Tuesday, February 7, 2012

Questions about Predestination?

1. If predestined, why is there a need for judgment?

First let me address why there is a need for judgment, biblically, and then I’ll address how predestination plays into this. We, the human race, are to be judged because we are sinners on two accounts. First we are sinners because of our actions, but our actions are predicated on who we are by our natures. So secondly, we are sinners because we are a “fallen race” due to the decisions of our parents, namely Adam and Eve. Reformed Theology teaches that Adam and Eve had “free will” but we do not. The Westminster Confession of Faith says that “Man, in his state of innocency [Adam and Eve], had freedom and power to will and to do that which is good and well-pleasing to God.” In other words Adam was able to sin (which he did) but also was able to not sin (which he didn’t). Now, because Adam chose to sin, he and his descendants (us) “wholly lost all ability of will to any spiritual good accompanying salvation…dead in sin.” So all of humanity is fallen, broken, in slavery to sin, and dead in sin. We are all deserving of judgment because of the “Fall” and because we also commit wrongs daily, unable to not sin. God chooses, or predestines, some to life. So the doctrine of predestination is that out of this fallen race, God chooses to save some. God, because He is all-knowing and stands outside of time, knew who he would choose before the foundations of the world, and also knew that he would choose us not because we chose him (how can we? We are dead in our sin) but based on his own desire / good pleasure. This is the historical understanding of predestination.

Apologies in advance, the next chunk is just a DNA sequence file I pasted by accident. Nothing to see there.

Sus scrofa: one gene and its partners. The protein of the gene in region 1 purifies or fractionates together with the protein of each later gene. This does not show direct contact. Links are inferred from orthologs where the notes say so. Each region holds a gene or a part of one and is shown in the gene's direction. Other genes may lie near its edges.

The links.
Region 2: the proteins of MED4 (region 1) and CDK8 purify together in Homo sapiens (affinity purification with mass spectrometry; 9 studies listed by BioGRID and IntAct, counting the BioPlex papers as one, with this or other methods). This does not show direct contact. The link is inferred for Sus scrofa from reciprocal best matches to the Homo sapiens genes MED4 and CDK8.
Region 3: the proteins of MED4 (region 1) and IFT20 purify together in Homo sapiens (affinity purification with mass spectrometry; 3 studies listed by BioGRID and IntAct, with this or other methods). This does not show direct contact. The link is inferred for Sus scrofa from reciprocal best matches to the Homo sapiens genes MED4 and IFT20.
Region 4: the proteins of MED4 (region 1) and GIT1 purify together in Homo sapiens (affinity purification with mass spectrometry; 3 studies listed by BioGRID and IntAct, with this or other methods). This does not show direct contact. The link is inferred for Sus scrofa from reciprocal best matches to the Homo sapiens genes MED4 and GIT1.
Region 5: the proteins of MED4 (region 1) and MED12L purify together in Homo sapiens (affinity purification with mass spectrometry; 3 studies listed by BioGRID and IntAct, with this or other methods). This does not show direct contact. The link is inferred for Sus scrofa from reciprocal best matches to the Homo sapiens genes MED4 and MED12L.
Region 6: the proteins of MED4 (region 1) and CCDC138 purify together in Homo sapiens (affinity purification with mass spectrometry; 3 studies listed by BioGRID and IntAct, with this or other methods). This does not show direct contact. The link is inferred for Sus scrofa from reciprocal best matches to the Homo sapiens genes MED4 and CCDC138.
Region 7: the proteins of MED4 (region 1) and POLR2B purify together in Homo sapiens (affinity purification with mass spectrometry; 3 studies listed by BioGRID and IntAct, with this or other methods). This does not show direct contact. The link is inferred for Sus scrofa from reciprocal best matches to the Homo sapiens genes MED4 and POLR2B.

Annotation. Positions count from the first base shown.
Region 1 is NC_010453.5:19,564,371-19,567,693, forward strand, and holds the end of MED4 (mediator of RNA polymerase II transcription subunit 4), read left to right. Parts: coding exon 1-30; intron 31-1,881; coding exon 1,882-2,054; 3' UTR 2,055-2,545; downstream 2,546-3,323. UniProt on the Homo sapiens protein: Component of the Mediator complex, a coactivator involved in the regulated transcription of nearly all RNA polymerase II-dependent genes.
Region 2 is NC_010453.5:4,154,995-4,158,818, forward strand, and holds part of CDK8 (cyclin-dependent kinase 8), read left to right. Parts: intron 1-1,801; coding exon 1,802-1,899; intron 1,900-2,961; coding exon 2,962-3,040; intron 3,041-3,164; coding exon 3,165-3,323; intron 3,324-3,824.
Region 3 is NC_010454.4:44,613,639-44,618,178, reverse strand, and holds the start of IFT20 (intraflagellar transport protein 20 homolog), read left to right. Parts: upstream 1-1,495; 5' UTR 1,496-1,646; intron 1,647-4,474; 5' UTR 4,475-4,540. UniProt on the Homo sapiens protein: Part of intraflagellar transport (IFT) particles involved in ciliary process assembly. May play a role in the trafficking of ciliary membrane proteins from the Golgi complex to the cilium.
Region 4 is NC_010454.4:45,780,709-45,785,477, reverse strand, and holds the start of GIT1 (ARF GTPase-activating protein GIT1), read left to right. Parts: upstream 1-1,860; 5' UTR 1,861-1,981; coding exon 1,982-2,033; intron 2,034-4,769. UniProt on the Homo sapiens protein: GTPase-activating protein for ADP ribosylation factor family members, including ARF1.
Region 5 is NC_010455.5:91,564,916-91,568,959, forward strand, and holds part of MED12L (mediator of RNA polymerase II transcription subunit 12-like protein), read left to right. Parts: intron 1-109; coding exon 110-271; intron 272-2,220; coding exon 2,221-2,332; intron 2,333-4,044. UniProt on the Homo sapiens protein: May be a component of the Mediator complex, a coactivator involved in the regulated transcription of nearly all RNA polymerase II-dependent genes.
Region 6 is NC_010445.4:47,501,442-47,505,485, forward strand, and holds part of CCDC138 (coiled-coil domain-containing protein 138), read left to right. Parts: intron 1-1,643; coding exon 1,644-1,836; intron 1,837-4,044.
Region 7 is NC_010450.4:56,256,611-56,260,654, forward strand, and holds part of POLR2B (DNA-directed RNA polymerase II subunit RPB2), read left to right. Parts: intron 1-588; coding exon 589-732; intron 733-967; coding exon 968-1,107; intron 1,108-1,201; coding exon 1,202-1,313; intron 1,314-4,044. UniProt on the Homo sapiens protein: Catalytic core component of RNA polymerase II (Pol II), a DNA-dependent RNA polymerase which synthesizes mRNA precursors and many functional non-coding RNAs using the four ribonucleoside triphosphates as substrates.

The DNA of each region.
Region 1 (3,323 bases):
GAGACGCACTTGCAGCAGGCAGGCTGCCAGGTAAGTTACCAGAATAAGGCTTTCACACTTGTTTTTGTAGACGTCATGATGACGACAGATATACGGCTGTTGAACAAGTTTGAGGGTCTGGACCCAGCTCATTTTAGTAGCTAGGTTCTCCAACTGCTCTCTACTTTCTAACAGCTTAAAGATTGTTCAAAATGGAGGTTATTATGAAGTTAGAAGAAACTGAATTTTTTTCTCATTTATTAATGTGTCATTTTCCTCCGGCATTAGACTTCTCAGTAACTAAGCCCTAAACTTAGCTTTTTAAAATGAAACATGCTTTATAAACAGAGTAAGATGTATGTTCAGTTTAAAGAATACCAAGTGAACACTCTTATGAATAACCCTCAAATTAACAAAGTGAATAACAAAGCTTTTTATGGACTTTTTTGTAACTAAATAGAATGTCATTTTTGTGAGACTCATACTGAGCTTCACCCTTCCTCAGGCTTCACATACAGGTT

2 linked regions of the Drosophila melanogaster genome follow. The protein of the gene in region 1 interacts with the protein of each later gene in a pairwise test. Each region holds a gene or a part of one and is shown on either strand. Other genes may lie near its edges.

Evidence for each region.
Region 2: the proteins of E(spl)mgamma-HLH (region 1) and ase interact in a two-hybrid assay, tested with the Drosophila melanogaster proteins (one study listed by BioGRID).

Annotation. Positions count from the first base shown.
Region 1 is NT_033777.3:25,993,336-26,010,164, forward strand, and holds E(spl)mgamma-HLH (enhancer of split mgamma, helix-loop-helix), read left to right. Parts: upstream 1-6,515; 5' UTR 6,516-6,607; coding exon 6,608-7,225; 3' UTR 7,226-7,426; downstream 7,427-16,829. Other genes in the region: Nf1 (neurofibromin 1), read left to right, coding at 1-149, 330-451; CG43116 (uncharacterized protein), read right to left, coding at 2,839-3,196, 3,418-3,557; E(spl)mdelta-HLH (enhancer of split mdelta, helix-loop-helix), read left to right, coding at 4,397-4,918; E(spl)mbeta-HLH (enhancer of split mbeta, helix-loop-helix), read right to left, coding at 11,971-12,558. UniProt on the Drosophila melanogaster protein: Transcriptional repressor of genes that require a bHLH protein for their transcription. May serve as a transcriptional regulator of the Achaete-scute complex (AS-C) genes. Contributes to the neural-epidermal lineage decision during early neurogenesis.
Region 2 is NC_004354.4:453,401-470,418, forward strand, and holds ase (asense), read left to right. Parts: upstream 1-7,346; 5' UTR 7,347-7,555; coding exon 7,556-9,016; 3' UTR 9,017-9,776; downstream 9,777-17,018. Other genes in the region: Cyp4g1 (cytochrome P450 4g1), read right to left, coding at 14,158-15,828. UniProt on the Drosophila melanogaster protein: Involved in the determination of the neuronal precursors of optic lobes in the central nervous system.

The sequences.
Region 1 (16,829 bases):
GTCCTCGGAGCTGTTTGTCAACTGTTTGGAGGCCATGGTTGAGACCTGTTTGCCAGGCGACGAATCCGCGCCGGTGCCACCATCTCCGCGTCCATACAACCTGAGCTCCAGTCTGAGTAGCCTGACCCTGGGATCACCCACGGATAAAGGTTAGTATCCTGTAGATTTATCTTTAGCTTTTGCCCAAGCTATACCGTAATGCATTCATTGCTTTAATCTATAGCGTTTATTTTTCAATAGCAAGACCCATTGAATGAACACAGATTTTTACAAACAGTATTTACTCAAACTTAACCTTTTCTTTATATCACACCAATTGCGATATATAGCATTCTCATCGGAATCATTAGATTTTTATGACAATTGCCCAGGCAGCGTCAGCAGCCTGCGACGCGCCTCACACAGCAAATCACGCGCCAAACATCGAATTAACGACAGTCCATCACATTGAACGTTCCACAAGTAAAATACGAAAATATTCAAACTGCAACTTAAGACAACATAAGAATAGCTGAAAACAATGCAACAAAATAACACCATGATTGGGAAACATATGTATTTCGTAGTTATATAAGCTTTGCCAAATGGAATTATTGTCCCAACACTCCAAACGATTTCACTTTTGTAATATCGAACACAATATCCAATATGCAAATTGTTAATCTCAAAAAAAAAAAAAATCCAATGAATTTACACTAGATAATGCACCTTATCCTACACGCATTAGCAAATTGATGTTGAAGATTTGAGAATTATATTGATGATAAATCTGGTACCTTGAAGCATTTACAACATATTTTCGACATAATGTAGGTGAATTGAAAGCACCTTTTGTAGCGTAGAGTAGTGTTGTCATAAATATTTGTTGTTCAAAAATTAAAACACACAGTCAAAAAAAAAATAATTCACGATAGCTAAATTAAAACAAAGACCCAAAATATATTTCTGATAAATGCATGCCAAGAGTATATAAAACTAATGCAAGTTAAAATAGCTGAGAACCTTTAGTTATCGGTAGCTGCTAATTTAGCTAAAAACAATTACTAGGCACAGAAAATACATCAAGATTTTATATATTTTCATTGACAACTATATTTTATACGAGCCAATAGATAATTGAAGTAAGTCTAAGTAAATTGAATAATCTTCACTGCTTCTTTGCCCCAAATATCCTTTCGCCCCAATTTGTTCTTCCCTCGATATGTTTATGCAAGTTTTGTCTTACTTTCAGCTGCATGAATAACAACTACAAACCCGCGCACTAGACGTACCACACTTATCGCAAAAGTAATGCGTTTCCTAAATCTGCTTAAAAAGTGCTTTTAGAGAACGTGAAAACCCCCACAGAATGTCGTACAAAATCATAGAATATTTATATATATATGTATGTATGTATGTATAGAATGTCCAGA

Now, if you are asking why God planned everything the way he did, that is a mystery. In other words, surely God knew that Adam would choose to sin, so why did he allow or permit Adam to do that and thus condemn the whole human race. Why allow suffering in the first place? (By the way Reformed Theology would say that God permits or allows evil, but is not the Creator or source of evil). Or why doesn’t God redeem every last person? These are certainly beyond me. Yet God has been faithful, true and good throughout history and in my own life experience, so even though I don’t fully comprehend His purposes and complete plan (As a finite child compared to an infinite God, how could I?), I fully trust Him.

2. A person, not pre-elected, could be a believer and follower of Christ, but not eligible for salvation?

Only a person chosen by God, regenerated by the Holy Spirit could be a true believer and follower of Christ. Those who God does not work in, do not have the ability to heal their own blindness and believe. Jesus indicates that there are those who will never understand, and the truth is purposefully hid from them. Mark 4:11 “And he said to them, "To you has been given the secret of the kingdom of God, but for those outside everything is in parables, 12 so that "they may indeed see but not perceive, and may indeed hear but not understand, lest they should turn and be forgiven.” So the case which is presented in the question cannot occur, because you must be elected, chosen by God, by grace (a free gift), in order to first believe.

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